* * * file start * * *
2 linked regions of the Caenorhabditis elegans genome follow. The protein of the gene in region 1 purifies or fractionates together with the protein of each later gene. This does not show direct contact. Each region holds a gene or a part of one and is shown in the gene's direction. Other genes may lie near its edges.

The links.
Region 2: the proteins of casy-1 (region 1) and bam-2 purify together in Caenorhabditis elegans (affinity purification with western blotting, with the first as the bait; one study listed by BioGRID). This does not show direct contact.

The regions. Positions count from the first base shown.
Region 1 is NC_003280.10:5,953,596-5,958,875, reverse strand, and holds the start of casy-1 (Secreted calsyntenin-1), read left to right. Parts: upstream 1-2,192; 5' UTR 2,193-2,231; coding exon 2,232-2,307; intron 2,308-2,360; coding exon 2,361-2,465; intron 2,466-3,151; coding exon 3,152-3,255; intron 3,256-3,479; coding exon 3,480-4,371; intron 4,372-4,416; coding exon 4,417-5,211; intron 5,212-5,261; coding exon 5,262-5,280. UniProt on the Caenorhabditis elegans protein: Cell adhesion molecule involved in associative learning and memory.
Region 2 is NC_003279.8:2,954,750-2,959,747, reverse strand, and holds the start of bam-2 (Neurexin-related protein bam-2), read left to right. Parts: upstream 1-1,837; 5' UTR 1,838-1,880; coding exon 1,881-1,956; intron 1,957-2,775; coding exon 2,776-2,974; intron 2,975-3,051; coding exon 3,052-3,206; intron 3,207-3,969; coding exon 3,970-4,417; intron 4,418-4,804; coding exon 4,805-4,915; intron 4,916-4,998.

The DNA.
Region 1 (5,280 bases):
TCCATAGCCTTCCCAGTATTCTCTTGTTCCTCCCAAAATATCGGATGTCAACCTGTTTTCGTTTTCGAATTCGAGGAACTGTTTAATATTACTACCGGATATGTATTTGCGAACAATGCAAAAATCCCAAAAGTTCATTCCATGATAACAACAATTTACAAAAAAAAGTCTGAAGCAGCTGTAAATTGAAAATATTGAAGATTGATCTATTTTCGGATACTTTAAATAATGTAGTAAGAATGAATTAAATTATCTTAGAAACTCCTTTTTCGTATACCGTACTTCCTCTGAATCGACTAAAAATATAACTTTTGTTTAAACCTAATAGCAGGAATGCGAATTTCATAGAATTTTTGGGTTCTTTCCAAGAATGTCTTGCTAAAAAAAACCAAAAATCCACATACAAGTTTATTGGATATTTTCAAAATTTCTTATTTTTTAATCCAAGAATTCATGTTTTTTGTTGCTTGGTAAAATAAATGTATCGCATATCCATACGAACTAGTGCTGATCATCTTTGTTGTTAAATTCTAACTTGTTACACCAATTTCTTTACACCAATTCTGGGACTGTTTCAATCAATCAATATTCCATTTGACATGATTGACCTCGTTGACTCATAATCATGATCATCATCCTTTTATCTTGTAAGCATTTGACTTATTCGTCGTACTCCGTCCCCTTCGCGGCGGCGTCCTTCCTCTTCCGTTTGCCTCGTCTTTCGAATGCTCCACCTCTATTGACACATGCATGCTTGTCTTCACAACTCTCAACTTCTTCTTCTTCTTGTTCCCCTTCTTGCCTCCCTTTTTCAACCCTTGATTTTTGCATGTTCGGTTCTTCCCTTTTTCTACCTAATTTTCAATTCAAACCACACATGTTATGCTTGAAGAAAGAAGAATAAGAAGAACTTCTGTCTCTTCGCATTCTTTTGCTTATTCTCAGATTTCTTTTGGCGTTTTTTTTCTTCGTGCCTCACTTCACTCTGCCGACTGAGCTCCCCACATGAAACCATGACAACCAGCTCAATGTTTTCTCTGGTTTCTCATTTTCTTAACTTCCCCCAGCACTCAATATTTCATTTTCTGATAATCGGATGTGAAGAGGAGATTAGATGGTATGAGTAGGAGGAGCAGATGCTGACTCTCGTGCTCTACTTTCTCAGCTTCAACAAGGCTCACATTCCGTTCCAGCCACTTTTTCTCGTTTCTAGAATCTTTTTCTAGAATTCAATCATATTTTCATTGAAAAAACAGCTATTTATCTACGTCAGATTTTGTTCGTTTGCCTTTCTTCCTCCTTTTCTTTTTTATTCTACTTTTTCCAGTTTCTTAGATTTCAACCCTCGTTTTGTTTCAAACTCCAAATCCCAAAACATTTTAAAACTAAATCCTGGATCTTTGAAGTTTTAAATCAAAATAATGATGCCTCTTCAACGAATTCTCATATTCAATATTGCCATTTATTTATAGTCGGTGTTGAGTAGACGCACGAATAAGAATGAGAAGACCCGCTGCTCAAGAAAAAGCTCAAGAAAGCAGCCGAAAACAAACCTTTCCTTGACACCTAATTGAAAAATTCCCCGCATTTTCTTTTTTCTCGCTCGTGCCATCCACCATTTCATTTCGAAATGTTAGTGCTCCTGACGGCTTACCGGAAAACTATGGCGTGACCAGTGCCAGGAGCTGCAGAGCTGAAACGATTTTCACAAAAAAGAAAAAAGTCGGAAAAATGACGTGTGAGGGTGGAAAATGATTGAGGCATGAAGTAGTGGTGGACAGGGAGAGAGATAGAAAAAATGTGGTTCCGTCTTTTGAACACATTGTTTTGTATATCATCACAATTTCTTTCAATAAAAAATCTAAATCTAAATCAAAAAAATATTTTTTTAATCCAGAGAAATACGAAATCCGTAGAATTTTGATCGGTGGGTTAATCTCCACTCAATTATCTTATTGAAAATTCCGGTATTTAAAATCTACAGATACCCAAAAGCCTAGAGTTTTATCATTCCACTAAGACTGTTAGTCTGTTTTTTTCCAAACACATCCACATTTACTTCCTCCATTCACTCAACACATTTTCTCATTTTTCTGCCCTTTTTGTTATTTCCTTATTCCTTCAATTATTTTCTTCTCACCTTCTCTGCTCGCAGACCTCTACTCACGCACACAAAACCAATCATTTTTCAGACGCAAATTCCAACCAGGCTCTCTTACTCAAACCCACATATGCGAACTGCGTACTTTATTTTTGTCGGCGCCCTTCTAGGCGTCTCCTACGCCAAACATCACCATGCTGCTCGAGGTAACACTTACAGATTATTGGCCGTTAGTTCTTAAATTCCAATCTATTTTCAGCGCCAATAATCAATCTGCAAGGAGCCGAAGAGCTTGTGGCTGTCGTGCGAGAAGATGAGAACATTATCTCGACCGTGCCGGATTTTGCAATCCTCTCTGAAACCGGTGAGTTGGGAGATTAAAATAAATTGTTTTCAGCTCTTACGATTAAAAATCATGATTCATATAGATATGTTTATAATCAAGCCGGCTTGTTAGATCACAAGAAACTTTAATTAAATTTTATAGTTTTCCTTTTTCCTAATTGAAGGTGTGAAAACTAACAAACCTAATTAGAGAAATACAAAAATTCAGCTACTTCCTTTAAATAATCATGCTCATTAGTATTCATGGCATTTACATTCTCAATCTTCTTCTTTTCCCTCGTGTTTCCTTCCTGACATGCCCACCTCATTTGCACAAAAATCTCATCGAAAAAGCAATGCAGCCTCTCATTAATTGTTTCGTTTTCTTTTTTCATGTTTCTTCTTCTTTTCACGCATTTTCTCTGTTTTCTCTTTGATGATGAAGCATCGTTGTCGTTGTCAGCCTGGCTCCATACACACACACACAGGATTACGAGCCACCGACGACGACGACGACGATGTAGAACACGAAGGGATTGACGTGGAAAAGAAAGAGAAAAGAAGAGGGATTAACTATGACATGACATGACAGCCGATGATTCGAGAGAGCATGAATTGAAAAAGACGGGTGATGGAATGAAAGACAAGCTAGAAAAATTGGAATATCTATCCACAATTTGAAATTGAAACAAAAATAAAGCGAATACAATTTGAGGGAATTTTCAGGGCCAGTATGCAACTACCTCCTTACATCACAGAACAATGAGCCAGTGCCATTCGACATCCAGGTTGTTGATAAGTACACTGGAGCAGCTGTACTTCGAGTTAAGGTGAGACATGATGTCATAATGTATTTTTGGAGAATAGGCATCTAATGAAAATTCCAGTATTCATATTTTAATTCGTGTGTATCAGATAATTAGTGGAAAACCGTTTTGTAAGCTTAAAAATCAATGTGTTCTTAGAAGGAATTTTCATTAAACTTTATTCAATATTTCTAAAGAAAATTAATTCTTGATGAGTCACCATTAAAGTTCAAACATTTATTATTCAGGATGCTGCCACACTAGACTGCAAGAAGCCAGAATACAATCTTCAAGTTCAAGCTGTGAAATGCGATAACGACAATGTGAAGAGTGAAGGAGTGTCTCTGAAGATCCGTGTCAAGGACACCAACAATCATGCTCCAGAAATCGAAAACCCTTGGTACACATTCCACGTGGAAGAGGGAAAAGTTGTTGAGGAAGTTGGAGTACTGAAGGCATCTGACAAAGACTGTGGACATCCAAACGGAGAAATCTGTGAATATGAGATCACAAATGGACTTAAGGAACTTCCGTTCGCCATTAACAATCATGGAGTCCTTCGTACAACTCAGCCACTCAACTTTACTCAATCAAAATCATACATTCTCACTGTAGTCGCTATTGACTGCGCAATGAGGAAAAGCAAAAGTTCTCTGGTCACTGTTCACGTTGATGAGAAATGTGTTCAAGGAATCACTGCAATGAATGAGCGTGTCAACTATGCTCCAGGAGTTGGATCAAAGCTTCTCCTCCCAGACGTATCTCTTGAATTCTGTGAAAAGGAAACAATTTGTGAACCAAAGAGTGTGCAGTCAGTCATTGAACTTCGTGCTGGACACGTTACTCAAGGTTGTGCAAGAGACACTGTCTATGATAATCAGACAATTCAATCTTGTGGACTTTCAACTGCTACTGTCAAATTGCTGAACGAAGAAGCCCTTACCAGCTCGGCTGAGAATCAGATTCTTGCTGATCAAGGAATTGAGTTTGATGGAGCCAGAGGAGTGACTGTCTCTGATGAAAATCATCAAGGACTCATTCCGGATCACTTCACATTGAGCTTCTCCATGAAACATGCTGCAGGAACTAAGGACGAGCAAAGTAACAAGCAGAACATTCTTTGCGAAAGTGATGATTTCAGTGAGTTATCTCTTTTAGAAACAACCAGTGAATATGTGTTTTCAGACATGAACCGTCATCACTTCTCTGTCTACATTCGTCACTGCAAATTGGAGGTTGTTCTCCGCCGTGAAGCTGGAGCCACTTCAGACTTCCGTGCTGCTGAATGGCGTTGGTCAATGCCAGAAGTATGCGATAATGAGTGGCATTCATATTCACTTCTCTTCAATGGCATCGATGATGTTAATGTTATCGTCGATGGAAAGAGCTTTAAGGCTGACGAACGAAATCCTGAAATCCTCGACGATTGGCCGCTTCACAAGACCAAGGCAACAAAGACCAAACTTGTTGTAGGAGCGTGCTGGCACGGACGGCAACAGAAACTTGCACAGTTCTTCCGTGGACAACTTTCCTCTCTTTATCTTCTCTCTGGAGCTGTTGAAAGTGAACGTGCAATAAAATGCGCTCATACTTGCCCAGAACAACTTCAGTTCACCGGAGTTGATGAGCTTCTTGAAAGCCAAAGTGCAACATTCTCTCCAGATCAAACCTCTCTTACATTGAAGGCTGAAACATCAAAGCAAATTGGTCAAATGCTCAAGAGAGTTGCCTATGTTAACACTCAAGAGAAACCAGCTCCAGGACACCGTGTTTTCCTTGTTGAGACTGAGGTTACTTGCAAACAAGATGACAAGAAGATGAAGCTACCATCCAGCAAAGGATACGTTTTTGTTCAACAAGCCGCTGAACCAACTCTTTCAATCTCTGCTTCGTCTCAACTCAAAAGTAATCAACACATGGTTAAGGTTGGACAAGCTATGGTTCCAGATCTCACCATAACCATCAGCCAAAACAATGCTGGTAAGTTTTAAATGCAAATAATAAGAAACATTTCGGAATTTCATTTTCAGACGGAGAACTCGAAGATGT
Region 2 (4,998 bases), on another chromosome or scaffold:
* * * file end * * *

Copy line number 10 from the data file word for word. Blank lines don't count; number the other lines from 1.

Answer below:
Region 2 (4,998 bases), on another chromosome or scaffold: